With the U.S. and Iran planning their second round of indirect nuclear talks in Vienna this week, some analysts say Sunday’s sabotage of Iran’s Natanz nuclear site has weakened the Iranian position, while others contend it all depends on Iran’s response.
White House Press Secretary Jen Psaki said Monday that the U.S. expects the indirect talks to proceed in the Austrian capital on Wednesday as scheduled. The two sides held their first round of indirect talks in Vienna from April 6 to 9, with representatives of Britain, France, Germany, China and Russia acting as mediators.
Through the indirect talks, the U.S. and Iran are trying to bring each other back into compliance with a 2015 nuclear deal in which Iran agreed to curb nuclear activities that can be weaponized in return for the U.S. and the other world powers providing sanctions relief. Washington pulled out of the deal and began unilaterally tightening sanctions on Iran in 2018 under then-President Donald Trump, and Tehran retaliated a year later by starting to exceed the nuclear limits of the deal known as the Joint Comprehensive Plan of Action (JCPOA).
“The diplomatic discussions that have been taking place ... we expect them to be difficult and long,” Psaki said. “We have not been given any indication about a change in participation for these discussions.”
Iran has not publicly stated any changes to its plans to participate in the second round of Vienna talks since Sunday’s incident at the Natanz Fuel Enrichment Plant. Iranian Foreign Minister Mohammad Javad Zarif accused Tehran’s top regional rival Israel of sabotaging the nuclear plant’s electricity distribution network, causing a blackout and disrupting operations. He also labeled the incident an act of “nuclear terrorism.”
Israel has neither confirmed nor denied responsibility for the incident. Israeli officials long have said they are prepared to act militarily to prevent Iran from developing nuclear weapons under the cover of what Tehran calls a civilian energy program. Israel also has vowed to defend itself from Iranian proxy militias near its borders, but officials typically have refrained from confirming involvement in actions against Iran.
Behrooz Bayat, a Vienna-based Iranian former International Atomic Energy Agency (IAEA) consultant, said he believed an explosion had cut off the power to Natanz’s first-generation centrifuges that enrich uranium, a key ingredient in making nuclear bombs.
“Since the first-generation centrifuges are very sensitive and precise devices, it is likely that the sudden power outage damaged 5,000 of them and made them unusable,” Bayat said in an interview with VOA Persian on Monday. “This does not mean that they cannot be repaired, but it will take months, and Iran’s enrichment program will be postponed.”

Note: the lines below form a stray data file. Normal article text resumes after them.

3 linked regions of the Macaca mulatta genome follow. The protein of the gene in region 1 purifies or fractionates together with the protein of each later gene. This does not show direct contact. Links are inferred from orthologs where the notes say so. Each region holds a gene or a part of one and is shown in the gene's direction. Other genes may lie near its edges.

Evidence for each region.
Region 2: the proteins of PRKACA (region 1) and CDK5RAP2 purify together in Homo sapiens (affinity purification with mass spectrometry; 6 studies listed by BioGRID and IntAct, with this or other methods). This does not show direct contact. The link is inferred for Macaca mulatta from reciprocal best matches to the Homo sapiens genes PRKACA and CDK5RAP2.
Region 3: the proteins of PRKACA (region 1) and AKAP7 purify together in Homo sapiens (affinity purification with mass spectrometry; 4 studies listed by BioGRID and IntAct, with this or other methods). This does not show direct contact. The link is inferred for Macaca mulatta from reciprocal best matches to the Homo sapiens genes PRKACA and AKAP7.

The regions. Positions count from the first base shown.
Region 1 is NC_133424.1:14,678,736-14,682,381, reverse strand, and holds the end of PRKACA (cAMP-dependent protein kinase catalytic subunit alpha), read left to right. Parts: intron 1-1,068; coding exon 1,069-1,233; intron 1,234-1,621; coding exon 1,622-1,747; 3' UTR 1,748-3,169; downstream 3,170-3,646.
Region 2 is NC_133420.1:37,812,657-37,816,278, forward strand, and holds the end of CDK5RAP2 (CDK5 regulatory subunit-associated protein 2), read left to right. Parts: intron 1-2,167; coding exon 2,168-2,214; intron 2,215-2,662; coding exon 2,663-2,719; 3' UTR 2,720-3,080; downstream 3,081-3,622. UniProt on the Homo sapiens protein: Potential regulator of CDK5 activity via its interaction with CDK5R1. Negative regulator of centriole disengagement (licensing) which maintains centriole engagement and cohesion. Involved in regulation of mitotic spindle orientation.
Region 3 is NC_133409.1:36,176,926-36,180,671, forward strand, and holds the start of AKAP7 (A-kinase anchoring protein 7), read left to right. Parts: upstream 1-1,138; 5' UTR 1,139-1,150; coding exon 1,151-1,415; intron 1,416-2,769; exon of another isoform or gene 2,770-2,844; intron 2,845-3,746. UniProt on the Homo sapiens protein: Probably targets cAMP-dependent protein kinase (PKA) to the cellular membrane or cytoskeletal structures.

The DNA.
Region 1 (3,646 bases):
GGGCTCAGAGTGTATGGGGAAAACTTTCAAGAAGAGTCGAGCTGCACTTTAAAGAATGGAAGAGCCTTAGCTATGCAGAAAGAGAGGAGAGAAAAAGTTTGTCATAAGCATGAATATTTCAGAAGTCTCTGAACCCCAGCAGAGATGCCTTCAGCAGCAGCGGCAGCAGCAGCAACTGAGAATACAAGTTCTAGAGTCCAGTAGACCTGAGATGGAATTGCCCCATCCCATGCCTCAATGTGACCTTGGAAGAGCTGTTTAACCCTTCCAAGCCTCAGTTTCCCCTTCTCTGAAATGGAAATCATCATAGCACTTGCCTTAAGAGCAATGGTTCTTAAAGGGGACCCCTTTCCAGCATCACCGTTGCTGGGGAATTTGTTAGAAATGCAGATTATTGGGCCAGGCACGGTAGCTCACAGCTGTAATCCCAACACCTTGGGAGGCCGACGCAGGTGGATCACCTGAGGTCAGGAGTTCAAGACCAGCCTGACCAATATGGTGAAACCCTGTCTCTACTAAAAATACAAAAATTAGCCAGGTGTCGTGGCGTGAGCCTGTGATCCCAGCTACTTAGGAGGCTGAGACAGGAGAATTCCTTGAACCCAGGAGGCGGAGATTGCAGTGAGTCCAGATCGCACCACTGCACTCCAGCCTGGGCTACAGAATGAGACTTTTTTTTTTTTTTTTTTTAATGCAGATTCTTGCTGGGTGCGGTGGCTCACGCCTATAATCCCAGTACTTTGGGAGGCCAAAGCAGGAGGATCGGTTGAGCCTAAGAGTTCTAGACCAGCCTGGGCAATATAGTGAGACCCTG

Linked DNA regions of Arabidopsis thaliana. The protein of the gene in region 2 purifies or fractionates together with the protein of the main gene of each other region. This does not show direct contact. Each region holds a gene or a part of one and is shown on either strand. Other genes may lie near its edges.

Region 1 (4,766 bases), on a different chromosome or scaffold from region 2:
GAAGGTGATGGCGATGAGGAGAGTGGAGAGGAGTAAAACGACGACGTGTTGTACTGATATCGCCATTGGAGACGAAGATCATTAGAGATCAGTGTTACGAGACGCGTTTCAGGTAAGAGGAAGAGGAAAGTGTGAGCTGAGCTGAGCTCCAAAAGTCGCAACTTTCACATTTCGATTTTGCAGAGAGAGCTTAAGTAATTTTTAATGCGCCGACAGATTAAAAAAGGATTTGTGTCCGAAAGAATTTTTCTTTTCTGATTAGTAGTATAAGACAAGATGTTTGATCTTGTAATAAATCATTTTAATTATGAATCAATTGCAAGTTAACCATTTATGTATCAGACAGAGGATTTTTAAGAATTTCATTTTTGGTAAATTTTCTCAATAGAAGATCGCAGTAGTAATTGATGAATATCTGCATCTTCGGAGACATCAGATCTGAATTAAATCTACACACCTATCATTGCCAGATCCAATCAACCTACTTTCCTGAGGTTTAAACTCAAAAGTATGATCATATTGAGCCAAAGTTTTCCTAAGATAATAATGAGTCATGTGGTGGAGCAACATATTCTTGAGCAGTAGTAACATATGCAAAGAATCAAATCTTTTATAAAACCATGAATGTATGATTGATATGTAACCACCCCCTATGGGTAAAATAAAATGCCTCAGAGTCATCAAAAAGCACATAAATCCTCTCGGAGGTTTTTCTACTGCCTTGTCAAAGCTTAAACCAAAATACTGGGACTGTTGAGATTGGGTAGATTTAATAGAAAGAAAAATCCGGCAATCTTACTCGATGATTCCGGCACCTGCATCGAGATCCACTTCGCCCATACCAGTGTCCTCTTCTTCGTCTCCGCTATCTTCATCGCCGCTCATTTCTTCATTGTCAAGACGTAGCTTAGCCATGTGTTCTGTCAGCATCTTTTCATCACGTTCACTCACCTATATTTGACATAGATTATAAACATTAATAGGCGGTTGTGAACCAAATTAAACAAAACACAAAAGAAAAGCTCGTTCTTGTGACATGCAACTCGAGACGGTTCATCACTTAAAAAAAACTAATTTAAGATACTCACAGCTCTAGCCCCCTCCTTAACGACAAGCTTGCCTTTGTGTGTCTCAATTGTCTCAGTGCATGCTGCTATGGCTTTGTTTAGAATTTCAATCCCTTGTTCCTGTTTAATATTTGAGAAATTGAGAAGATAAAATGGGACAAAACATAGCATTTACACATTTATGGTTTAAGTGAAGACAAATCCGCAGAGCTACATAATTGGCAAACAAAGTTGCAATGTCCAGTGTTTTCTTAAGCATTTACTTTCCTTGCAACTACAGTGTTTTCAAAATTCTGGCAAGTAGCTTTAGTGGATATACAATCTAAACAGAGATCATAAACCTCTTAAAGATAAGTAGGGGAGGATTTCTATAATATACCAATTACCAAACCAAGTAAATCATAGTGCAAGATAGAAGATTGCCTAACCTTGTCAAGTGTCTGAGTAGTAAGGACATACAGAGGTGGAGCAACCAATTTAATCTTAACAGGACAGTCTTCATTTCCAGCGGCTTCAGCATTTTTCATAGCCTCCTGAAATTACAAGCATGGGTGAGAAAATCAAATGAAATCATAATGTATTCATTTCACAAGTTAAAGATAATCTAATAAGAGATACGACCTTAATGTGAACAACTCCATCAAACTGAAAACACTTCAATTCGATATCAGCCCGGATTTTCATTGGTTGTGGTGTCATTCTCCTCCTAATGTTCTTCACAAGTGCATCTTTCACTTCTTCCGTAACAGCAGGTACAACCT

Iran’s increasing violations of JCPOA uranium enrichment limits in recent months have been aimed at pressuring the Biden administration to lift Trump’s sanctions and return to the deal, Bayat said. U.S. officials have said Iran appears to be several months away from having enough enriched uranium to make a nuclear bomb.
“But the message of this attack [on Natanz] is that Iranian Supreme Leader Ayatollah Ali Khamenei cannot proceed on this route and will be unsuccessful,” Bayat said.
In a Sunday tweet, Israeli network Channel 13 defense correspondent Alon Ben-David said: “Without the ability to enrich at Natanz in the coming months, Iran is losing its means of pressure in negotiations. Through security and intelligence channels, American officials expressed satisfaction with the damage to the facility.”
Iranian officials have threatened to take revenge against Israel for the Natanz incident.
Israeli analyst Sima Shine of Israel’s Institute for National Security Studies (INSS) told VOA that Iran has several options for a retaliatory strike.
“They tried in the past and I am sure they will try again in the cyber field, if they have any capability, [to conduct] a dramatic one to penetrate into Israeli civilian infrastructure,” Shine said. “They tried in the water field and others, and they will try to do it in the future, if it will be possible for them and successful.”
In separate comments to VOA, INSS analyst Eldad Shavit said rising tension between Iran and Israel may push the Biden administration to try to reach a JCPOA deal with Iran before tension escalates further.
“There is reason to believe that the U.S. administration will be now even more under pressure to reach an agreement with the Iranians because it is their strategic objective to return to the JCPOA and because they don’t have an alternative policy vis-a-vis Iran,” Shavit said.
In addition to Iran’s threatened retaliation, Zarif said Tehran is planning a “significant upward leap” in its violations of the JCPOA curbs on its nuclear activities.
Foundation for Defense of Democracies analyst Behnam Ben Taleblu told VOA Persian that Iran is likely to maintain its strategy of continued nuclear escalation to try to pressure the U.S. into weakening sanctions.
“I think that whatever kind of shadow war is going on in the region will be irrelevant to the JCPOA talks, much like it was in the pre-JCPOA era in the early 2010s,” Taleblu said.
This article originated in VOA’s Persian Service. Linda Gradstein contributed from Jerusalem and VOA Persian’s Payam Yazdian and Katherine Ahn contributed from Washington.